Unless you’ve been living in a bird-free zone, you know that Twitter recently overhauled their home page. The new page allows people to see shared videos, links and photos directly within the stream of Twitter by clicking the ‘open’ button. Photos are expanded, videos are displayed and even links to text articles are expanded into small snippets of the original source. I worry that this is going to take its toll and put pressure on services like Tumblr.
Tumblr’s greatest strength is its simplicity of sharing media. It’s very simple to drop videos and pictures into your blog, and they are then posted to your Tumble-blog, or just Tumblr. What we’ve seen from successful Tumblrs is that strong themes work, and if your Tumblr is focused on that unique interesection between kittens and rock songs, people will keep an eye out for your very specific content.
Sounds a bit like some Twitter users you know, right? In addition to the various free thinkers I follow on Twitter, I also have a few funny targeted accounts, dedicated to funny videos, news about a specific topic and more. So if my Twitter all of a sudden has @rockkitten and the Twitter posts all sorts of the same funny videos and images, and I can view them in-line, what’s the use of my Tumblr pages?
Well, at this point, Tumblr still has a very unique presentation style for each blog. Users are able to theme their Tumblrs to look like anything from a teenage MySpace page to a research thesis. This is something the new Twitter doesn’t have yet, but will it be enough to drag people off the site?
I personally run a Tumblr called “Videos to Share with Friends”, and it’s just a series of videos that are fun to watch in groups. If I were able to make a Twitter account that could easily display those videos inline, I could definitely see my Tumblr usage dropping a little. That said, using both is always a great option, so as long as Twitter keeps its sharing API open, I can have it so that any video I post on Tumblr will automatically get posted to my Twitter page.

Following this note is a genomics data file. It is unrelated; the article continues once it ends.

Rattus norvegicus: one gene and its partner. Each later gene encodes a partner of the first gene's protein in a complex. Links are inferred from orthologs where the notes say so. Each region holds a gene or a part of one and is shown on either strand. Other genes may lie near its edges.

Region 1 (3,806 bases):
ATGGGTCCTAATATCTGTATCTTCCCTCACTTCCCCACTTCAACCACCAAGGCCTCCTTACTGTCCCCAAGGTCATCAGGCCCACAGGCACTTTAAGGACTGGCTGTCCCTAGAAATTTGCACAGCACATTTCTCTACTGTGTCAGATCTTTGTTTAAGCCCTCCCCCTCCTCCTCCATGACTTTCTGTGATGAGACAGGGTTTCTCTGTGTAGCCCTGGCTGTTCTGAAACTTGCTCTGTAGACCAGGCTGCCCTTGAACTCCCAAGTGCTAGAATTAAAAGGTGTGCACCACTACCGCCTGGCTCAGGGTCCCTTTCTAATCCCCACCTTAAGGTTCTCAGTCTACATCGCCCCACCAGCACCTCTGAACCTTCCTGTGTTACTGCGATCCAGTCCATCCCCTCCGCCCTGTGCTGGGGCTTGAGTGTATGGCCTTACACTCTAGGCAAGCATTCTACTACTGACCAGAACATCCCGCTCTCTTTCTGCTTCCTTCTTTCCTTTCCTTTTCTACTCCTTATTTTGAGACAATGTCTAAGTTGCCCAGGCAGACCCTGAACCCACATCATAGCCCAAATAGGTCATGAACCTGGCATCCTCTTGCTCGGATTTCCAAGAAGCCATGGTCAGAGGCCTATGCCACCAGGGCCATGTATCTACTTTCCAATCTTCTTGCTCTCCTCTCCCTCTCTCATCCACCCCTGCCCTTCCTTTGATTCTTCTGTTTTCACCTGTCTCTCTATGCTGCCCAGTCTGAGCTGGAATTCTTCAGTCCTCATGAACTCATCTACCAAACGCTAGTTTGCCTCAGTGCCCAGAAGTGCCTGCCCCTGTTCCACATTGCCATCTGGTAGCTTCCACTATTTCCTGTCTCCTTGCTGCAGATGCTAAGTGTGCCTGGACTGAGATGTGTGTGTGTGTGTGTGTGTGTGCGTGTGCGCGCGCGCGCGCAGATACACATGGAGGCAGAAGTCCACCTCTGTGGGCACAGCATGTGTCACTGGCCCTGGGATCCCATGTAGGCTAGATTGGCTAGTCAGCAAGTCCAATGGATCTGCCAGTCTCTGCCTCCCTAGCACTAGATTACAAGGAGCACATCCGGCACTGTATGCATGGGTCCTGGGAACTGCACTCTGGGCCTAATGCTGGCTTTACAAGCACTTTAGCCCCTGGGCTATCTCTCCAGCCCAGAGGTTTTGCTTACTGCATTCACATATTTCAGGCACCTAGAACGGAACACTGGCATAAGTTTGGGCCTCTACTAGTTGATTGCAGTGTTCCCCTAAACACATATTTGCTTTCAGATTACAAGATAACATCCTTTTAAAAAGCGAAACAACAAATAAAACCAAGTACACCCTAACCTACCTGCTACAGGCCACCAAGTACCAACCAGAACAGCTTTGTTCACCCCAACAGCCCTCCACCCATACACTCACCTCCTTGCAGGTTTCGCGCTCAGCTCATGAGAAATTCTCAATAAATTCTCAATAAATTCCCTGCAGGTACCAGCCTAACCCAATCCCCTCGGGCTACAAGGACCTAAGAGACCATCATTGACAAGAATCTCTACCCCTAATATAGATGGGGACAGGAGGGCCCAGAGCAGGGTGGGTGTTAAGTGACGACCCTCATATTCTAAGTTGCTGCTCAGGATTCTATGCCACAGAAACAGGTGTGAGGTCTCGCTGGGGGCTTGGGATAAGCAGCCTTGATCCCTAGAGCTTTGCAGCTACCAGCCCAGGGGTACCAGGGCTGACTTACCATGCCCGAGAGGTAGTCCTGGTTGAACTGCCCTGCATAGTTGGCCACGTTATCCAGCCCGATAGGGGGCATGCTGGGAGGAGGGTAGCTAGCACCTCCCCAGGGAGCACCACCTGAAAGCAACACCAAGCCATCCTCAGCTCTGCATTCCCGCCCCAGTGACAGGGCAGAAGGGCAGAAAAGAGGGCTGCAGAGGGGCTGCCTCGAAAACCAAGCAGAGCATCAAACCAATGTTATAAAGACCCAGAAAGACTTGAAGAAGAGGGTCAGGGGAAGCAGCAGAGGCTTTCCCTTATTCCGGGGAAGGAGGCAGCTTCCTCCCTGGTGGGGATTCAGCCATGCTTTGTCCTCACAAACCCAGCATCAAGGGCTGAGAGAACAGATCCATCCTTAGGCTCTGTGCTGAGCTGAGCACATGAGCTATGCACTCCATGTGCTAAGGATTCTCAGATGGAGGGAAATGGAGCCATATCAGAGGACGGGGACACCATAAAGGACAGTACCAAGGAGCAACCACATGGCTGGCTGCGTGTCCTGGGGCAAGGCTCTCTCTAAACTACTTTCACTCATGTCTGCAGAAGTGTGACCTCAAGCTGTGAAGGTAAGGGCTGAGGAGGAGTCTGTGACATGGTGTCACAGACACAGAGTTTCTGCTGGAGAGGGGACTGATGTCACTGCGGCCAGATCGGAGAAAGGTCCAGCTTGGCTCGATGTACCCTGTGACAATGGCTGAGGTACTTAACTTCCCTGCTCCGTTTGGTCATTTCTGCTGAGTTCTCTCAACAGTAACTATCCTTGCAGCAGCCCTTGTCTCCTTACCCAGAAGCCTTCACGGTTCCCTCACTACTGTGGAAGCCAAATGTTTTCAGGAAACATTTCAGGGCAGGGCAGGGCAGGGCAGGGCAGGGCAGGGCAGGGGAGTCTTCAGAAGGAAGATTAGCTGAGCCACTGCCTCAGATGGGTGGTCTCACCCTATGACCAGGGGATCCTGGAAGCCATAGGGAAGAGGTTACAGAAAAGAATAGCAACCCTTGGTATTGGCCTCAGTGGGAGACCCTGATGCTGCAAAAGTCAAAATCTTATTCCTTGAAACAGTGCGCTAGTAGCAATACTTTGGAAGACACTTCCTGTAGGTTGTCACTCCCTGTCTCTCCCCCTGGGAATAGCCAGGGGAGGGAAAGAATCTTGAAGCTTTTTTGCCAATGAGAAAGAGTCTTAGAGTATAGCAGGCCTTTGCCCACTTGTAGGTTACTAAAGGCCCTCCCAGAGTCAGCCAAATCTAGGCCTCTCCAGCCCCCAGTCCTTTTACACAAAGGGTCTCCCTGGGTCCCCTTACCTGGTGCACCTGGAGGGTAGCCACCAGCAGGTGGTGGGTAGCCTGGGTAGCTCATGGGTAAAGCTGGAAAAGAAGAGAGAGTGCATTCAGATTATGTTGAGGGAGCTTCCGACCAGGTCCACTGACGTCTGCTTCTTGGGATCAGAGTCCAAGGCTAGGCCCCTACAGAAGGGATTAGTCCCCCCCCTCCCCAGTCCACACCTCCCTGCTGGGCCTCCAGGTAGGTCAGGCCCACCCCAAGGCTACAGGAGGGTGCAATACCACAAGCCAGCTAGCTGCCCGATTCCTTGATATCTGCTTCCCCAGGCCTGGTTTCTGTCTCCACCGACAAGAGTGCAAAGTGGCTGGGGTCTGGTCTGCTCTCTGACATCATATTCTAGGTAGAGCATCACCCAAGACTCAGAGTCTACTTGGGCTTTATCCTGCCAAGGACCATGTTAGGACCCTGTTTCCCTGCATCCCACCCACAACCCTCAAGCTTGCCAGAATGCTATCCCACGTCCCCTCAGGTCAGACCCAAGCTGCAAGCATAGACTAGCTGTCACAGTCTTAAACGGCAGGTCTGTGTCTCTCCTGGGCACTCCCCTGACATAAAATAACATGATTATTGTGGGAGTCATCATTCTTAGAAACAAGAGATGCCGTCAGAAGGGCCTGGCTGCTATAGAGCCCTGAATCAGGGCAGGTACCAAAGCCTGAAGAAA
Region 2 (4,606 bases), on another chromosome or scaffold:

But that’s me. I imagine there are going to be a lot of users that just start tweeting instead. It’s faster, and retweets and comments are great ways to interact with a post. On Tumblr, by default there are no comments on any reblog or post, so there isn’t a lot of verbal activity associated with a post. People just like it or reblog it. This design decision is a strange one, but seems to work on the network because it keeps the attention focused on the content rather than the comments about the content, but that’s what Twitter has been strong at, as well. Since the comments are limited in size, focus will still be on the video, and people will have a few characters to let their thoughts be known.
What do you think? Will the new Twitter affect Tumblr?